Indonesian people generally have respect for mountains. Shrines and graves of ancient kings and even village rulers dating back to the 15th century have been found on the tops of high peaks. Mount Lawu, located in Central Java, is considered by locals to be the holiest mountain in the world.. Indeed, people travel far distances to climb to its 10,000 ft. high summit to fast and pray to their ancestors' spirits. Interestingly enough, there are at least ten ancient complexes of stone terraces and walls on Lawu’s top. The largest terrace is about 330 feet long and 65 feet wide. These structures have been given estimated construction dates around the time of Christ!
Each of the aforementioned ancient structures of Java are all evidence that the ancient people were truly intelligent, just as God’s Word implies. The construction of monuments in the shapes of mountains and on top of mountains testifies to the spread of ideas from the Tower of Babel to Asia. The people of Java are descendants of Adam and Eve, not the product of evolution.
But all these ancient monuments are products of Satan’s counterfeit kingdom— perversions of God’s perfect created institutions. Unfortunately, many Indonesian people today have bought into Satan’s lies and worship the spirits of their ancestors, animals, and even rocks and trees rather than the Creator of the universe.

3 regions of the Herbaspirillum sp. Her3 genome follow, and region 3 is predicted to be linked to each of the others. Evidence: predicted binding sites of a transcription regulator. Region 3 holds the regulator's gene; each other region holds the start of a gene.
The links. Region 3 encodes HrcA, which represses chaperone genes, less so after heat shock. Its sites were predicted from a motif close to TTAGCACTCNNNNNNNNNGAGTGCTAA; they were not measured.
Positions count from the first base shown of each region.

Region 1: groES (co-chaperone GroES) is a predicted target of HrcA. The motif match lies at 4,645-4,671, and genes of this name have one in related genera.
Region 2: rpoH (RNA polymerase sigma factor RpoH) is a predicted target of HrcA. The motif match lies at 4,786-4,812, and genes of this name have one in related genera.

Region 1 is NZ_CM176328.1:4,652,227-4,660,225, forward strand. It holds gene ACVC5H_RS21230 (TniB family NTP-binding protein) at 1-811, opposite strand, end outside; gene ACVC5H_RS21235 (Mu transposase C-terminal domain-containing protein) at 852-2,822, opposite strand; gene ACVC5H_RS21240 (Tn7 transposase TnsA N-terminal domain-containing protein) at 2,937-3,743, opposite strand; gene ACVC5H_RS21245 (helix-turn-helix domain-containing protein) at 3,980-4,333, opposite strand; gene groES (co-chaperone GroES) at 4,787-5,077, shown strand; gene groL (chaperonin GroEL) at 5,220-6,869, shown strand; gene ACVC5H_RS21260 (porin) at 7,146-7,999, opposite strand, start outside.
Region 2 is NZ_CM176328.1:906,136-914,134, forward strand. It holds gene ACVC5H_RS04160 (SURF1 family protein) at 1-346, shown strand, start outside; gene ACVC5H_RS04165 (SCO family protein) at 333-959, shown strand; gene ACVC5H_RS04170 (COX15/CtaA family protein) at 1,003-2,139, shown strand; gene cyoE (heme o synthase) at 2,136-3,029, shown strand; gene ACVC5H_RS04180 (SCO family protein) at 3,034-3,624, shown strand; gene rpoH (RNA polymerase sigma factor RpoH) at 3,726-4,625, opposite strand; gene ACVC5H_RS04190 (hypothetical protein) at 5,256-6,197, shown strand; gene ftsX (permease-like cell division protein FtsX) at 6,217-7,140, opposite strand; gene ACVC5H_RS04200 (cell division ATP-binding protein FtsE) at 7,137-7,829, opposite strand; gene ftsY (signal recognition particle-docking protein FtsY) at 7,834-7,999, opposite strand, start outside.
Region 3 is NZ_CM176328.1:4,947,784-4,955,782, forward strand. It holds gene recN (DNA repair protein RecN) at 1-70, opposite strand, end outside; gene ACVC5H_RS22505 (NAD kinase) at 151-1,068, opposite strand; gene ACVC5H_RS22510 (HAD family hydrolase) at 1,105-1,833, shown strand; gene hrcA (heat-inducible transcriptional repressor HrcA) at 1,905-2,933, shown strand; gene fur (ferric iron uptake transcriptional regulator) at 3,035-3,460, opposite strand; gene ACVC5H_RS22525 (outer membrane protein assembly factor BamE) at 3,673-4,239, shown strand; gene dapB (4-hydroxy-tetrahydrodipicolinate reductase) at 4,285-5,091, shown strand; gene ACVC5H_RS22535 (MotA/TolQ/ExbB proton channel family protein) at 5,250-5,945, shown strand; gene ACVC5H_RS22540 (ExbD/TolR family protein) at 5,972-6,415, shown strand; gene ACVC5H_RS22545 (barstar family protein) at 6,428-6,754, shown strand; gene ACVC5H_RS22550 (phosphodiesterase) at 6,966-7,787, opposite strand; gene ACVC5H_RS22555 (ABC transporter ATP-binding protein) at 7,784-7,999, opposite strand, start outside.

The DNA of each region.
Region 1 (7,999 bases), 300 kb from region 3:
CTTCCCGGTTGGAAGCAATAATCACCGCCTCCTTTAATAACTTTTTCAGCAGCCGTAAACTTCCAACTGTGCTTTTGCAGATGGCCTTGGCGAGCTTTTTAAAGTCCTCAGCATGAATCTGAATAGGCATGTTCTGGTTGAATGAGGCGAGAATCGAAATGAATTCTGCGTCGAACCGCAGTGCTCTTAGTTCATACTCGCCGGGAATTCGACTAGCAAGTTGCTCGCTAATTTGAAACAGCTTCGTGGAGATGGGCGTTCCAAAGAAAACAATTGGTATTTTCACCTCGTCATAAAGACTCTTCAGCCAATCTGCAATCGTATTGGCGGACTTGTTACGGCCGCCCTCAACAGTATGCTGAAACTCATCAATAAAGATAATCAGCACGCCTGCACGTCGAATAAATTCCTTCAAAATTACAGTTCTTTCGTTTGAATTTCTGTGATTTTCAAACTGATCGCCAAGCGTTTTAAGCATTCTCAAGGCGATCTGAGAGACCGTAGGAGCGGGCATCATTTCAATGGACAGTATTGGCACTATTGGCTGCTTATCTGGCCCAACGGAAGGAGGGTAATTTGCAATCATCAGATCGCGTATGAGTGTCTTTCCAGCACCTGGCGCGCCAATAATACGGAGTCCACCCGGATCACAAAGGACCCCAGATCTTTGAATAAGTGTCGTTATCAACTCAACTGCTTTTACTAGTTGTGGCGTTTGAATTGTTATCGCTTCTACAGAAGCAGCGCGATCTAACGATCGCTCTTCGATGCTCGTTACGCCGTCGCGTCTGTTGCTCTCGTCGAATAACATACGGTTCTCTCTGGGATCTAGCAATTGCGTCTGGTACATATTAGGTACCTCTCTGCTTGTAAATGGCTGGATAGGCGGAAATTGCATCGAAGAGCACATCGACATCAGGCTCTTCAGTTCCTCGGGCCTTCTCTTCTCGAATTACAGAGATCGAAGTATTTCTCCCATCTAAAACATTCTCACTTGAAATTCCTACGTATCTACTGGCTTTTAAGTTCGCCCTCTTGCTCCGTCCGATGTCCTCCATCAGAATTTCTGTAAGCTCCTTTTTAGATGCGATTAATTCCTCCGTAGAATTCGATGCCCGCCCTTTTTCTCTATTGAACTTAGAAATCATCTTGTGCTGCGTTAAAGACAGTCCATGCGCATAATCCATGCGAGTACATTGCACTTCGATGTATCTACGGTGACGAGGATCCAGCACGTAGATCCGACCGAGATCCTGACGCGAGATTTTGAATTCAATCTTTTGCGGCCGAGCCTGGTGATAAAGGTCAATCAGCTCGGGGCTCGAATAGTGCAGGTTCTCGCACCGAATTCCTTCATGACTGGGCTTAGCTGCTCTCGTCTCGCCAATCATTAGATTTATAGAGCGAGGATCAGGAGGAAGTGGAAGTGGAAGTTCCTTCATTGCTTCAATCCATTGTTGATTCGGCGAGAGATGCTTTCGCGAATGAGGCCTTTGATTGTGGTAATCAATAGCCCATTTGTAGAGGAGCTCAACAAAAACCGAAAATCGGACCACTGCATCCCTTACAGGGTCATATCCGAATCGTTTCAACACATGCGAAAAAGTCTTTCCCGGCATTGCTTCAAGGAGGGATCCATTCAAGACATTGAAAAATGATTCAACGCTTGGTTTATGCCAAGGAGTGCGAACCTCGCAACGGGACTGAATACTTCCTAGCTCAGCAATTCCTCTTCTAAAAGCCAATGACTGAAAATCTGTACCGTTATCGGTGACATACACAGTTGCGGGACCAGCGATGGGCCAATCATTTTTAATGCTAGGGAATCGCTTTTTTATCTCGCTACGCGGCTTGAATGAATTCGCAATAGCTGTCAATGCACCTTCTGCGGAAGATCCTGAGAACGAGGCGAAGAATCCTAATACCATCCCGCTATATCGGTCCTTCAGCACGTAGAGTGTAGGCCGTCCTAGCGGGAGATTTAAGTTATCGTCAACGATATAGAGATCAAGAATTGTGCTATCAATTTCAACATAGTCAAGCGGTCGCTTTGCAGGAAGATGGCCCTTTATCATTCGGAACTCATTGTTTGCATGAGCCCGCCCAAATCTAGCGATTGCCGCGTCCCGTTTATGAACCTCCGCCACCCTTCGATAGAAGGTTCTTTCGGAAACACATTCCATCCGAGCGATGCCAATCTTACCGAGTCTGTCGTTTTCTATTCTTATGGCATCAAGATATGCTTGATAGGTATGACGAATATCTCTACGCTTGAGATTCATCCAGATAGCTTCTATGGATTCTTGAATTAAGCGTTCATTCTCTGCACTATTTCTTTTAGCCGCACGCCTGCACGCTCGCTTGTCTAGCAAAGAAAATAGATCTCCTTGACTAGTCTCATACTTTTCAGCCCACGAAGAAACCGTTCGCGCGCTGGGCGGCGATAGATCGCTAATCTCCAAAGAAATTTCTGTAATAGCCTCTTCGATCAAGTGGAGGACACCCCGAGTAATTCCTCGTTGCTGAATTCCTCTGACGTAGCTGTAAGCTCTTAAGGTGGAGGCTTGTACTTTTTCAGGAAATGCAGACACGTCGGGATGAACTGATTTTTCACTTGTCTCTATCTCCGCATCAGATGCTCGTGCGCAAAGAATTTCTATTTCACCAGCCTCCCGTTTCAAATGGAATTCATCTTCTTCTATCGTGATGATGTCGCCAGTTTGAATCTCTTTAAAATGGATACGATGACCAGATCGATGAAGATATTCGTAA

“Professing to be wise, they became fools, and exchanged the glory of the incorruptible God for an image in the form of corruptible man and of birds and of four-footed animals and crawling creatures” (Romans 1: 22-23).
In ancient times, the people mixed such animism with Hindu and Buddhist influences. Although these belief systems are contradictory, they are from the same counterfeit kingdom. Syncretism, the combining of multiple contradictory beliefs, has been a part of Indonesian culture for centuries. Today, in the world’s largest Muslim nation, most Indonesians still hold on to their animistic beliefs. They hold two authorities that could not mix if they were to live out their beliefs.
In reality there is only one true authority: the God of the Bible. And He presents salvation as a free gift to any who would believe in Jesus Christ His Son as the perfect atoning sacrifice for all mankind’s sin. There is no neutral ground: "And there is salvation in no one else; for there is no other name under heaven that has been given among men by which we must be saved” (Acts 4:12).
 "Indonesia Facts." National Geographic. N.p., n.d. Web. 16 July 2013. <http://travel.nationalgeographic.com/travel/countries/indonesia-facts/>.
 Read Genesis 11:1-9 for the historical account of the tower of Babel. Chapters 8-9 in The Genius of Ancient Man give evidence for the dispersion at Babel by presenting examples of commonalities in ancient architecture and culture worldwide. And as described in chapter 4, these commonalities are actually counterfeits of God’s original good creation.
 For a Biblical perspective on the discovery of ‘Java Man’, read “Who Was Java Man?” at http://www.answersingenesis.org/articles/cm/v13/n3/java-man
 "Temple." Art Asia. N.p., n.d. Web. 15 July 2013. <http://artasia.www2.50megs.com/Indonesia/temple.htm>.
 "Borobudur, Prambanan & Ratu Boko." Borobudur, Prambanan & Ratu Boko. Borobudur Park, 2011. Web. 14 July 2013. <http://www.borobudurpark.com/temple/borobudurTemple>.
 "Prambanan Temple Compounds." - UNESCO World Heritage Centre. N.p., n.d. Web. 15 July 2013. <http://whc.unesco.org/en/list/642>.
 Oey, Eric. Java: Garden of the East. [Hong Kong]: Periplus Editions, 1995. Print.